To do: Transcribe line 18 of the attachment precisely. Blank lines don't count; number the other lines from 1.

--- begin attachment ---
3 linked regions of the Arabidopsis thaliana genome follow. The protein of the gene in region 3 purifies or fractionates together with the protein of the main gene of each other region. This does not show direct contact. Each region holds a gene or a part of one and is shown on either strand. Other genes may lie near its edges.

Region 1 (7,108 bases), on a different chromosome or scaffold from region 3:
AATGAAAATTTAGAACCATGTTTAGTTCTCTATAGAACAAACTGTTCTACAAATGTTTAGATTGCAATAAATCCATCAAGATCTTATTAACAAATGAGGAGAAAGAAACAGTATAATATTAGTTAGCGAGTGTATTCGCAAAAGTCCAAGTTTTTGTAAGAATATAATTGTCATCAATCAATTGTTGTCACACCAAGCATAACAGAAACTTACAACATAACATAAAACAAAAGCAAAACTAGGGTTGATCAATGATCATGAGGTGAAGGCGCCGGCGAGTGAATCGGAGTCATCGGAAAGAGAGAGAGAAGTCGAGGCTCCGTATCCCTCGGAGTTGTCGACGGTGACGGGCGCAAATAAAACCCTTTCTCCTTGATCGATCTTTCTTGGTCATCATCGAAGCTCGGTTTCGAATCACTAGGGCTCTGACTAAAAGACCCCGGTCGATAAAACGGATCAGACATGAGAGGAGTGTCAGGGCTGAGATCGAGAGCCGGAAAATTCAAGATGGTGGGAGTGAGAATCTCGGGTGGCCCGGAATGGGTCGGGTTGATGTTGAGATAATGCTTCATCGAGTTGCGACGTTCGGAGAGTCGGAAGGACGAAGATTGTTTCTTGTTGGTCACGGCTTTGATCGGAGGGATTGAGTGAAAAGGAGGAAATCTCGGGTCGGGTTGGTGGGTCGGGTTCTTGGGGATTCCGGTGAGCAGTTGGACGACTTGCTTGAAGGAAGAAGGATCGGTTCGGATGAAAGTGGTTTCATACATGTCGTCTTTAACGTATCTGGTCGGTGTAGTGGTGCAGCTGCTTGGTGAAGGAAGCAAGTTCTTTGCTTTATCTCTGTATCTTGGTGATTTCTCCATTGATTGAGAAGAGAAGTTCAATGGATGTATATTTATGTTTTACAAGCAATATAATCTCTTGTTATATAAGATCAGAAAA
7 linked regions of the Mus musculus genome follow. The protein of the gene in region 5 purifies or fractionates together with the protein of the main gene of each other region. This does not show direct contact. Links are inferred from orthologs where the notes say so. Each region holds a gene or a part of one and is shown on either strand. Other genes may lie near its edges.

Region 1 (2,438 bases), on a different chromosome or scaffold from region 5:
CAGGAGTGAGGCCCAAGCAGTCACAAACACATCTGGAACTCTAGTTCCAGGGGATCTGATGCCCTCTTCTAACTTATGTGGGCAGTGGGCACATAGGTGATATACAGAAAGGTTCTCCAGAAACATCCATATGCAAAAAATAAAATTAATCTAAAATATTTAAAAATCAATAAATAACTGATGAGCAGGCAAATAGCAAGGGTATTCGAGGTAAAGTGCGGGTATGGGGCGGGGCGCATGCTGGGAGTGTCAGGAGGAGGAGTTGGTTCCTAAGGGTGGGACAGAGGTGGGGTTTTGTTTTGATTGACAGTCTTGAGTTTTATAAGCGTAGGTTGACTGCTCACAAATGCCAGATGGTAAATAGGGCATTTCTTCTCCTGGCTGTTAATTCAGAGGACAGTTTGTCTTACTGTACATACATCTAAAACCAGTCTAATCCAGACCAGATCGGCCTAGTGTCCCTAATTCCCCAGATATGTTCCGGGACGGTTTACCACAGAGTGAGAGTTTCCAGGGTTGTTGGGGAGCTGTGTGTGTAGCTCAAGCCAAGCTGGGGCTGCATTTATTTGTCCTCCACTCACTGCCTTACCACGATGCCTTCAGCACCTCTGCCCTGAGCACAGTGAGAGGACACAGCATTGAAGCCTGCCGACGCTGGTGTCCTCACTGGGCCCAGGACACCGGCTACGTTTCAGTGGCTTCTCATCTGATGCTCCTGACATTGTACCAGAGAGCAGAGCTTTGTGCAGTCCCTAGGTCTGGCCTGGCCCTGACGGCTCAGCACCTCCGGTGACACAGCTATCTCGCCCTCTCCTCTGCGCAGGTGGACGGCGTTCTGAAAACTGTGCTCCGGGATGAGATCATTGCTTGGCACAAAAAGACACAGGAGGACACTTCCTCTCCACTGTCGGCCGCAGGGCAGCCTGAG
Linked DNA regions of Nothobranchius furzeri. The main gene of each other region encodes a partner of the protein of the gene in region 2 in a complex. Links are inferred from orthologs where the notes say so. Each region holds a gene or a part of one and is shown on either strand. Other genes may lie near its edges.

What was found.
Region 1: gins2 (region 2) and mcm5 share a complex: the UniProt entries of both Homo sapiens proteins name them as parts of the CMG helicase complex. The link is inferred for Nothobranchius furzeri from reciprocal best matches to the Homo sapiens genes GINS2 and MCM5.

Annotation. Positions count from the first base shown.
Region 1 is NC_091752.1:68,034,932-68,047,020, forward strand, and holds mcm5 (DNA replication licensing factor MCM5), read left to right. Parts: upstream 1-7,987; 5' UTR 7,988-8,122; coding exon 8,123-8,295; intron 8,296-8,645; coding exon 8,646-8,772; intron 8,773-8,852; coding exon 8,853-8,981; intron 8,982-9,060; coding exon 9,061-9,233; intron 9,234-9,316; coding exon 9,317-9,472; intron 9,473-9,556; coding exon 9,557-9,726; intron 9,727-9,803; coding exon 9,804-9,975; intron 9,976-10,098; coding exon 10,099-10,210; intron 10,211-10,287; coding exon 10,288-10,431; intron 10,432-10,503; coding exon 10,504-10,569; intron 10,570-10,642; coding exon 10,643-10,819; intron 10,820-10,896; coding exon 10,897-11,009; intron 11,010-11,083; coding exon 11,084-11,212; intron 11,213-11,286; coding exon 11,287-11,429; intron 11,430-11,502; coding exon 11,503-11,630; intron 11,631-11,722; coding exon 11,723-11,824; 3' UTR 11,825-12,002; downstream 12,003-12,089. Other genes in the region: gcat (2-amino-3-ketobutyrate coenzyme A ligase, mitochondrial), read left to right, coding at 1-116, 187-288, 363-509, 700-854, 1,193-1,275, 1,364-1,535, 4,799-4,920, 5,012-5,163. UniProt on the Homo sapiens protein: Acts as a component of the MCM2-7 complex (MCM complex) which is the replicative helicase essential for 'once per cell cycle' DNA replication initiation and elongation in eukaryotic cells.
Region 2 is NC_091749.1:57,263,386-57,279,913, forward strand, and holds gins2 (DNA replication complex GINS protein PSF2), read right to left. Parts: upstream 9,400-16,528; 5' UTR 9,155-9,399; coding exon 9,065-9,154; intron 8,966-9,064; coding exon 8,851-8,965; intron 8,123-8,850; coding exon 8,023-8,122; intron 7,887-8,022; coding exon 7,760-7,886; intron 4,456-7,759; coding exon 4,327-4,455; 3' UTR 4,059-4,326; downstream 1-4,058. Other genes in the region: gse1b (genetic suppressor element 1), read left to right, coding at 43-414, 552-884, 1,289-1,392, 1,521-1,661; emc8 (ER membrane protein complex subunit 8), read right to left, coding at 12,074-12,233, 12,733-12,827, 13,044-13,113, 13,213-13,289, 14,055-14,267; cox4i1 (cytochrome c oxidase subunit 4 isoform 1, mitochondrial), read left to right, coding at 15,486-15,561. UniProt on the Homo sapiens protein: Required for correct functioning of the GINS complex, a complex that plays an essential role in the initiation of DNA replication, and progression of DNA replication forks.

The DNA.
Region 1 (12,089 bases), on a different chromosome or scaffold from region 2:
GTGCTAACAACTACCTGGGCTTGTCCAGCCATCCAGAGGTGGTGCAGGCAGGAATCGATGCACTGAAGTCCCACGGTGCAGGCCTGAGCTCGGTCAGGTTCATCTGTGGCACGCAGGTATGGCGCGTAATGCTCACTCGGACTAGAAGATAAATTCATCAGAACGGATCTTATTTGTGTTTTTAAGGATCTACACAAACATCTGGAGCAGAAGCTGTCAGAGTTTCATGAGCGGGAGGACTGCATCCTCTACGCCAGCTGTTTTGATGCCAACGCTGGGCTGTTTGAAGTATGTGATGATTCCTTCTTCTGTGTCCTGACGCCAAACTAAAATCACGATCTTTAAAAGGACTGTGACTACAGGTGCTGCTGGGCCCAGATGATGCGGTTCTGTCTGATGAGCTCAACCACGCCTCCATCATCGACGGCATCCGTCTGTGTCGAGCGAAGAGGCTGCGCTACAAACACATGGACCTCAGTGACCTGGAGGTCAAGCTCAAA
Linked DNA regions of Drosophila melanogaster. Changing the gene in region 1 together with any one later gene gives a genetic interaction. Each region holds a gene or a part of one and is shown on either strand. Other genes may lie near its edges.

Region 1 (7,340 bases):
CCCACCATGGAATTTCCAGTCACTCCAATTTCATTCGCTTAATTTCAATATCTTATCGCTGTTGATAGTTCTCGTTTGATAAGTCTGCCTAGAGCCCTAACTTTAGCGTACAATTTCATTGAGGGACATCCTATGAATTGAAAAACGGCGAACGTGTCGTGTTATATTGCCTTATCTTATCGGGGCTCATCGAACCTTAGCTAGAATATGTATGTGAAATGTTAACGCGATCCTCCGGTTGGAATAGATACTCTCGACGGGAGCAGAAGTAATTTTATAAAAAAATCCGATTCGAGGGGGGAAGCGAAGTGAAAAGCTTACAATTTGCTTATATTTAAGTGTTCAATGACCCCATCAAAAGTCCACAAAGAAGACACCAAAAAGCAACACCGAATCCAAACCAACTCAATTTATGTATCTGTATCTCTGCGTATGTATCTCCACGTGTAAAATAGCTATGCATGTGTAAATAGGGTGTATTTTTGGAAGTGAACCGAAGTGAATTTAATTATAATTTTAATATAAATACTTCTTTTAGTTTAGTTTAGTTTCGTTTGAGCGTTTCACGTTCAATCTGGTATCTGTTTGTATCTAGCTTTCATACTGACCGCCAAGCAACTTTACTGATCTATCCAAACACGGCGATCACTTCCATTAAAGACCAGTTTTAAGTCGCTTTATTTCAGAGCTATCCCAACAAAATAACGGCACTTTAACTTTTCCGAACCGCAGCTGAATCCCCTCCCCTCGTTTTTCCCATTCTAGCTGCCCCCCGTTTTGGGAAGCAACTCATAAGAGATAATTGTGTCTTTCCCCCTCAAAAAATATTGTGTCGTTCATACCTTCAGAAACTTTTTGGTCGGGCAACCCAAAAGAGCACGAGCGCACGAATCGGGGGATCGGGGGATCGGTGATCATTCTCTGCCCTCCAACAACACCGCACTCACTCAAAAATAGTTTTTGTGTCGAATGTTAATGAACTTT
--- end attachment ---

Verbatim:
CCCACCATGGAATTTCCAGTCACTCCAATTTCATTCGCTTAATTTCAATATCTTATCGCTGTTGATAGTTCTCGTTTGATAAGTCTGCCTAGAGCCCTAACTTTAGCGTACAATTTCATTGAGGGACATCCTATGAATTGAAAAACGGCGAACGTGTCGTGTTATATTGCCTTATCTTATCGGGGCTCATCGAACCTTAGCTAGAATATGTATGTGAAATGTTAACGCGATCCTCCGGTTGGAATAGATACTCTCGACGGGAGCAGAAGTAATTTTATAAAAAAATCCGATTCGAGGGGGGAAGCGAAGTGAAAAGCTTACAATTTGCTTATATTTAAGTGTTCAATGACCCCATCAAAAGTCCACAAAGAAGACACCAAAAAGCAACACCGAATCCAAACCAACTCAATTTATGTATCTGTATCTCTGCGTATGTATCTCCACGTGTAAAATAGCTATGCATGTGTAAATAGGGTGTATTTTTGGAAGTGAACCGAAGTGAATTTAATTATAATTTTAATATAAATACTTCTTTTAGTTTAGTTTAGTTTCGTTTGAGCGTTTCACGTTCAATCTGGTATCTGTTTGTATCTAGCTTTCATACTGACCGCCAAGCAACTTTACTGATCTATCCAAACACGGCGATCACTTCCATTAAAGACCAGTTTTAAGTCGCTTTATTTCAGAGCTATCCCAACAAAATAACGGCACTTTAACTTTTCCGAACCGCAGCTGAATCCCCTCCCCTCGTTTTTCCCATTCTAGCTGCCCCCCGTTTTGGGAAGCAACTCATAAGAGATAATTGTGTCTTTCCCCCTCAAAAAATATTGTGTCGTTCATACCTTCAGAAACTTTTTGGTCGGGCAACCCAAAAGAGCACGAGCGCACGAATCGGGGGATCGGGGGATCGGTGATCATTCTCTGCCCTCCAACAACACCGCACTCACTCAAAAATAGTTTTTGTGTCGAATGTTAATGAACTTT